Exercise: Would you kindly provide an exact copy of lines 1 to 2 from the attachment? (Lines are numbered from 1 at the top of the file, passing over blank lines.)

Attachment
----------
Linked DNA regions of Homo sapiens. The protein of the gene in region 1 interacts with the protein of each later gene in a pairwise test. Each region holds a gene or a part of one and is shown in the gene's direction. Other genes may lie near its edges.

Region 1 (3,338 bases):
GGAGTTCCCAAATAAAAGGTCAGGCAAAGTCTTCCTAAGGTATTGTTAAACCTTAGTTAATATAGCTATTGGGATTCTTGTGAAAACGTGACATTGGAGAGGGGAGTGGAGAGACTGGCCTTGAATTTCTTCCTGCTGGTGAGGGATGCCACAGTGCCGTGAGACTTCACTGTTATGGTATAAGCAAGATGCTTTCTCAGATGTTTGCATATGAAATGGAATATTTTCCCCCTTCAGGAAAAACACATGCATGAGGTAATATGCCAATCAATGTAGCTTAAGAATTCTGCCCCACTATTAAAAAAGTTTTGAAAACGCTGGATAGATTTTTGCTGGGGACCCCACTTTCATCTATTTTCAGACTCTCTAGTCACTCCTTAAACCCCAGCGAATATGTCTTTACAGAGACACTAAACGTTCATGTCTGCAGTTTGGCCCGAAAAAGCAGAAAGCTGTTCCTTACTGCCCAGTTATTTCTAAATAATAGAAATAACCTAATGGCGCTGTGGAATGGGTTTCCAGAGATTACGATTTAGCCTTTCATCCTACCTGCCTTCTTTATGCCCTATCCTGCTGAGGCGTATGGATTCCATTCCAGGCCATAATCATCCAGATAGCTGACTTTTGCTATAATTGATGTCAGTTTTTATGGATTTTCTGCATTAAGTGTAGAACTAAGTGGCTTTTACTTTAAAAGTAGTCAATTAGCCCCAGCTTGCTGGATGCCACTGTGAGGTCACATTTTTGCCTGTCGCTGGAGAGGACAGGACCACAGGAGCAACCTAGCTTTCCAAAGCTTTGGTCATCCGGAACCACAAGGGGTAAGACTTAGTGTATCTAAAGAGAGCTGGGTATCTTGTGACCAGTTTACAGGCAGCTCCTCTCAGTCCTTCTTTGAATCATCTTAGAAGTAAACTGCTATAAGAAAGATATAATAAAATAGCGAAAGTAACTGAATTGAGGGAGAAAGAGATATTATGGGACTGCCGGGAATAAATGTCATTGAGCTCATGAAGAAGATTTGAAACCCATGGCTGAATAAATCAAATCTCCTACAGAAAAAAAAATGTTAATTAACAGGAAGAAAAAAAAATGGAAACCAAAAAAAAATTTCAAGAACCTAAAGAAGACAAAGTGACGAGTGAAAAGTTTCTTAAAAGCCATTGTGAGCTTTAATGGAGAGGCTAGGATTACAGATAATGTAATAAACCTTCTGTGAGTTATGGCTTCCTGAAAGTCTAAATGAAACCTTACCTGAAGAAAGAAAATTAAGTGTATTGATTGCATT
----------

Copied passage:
Linked DNA regions of Homo sapiens. The protein of the gene in region 1 interacts with the protein of each later gene in a pairwise test. Each region holds a gene or a part of one and is shown in the gene's direction. Other genes may lie near its edges.

Region 1 (3,338 bases):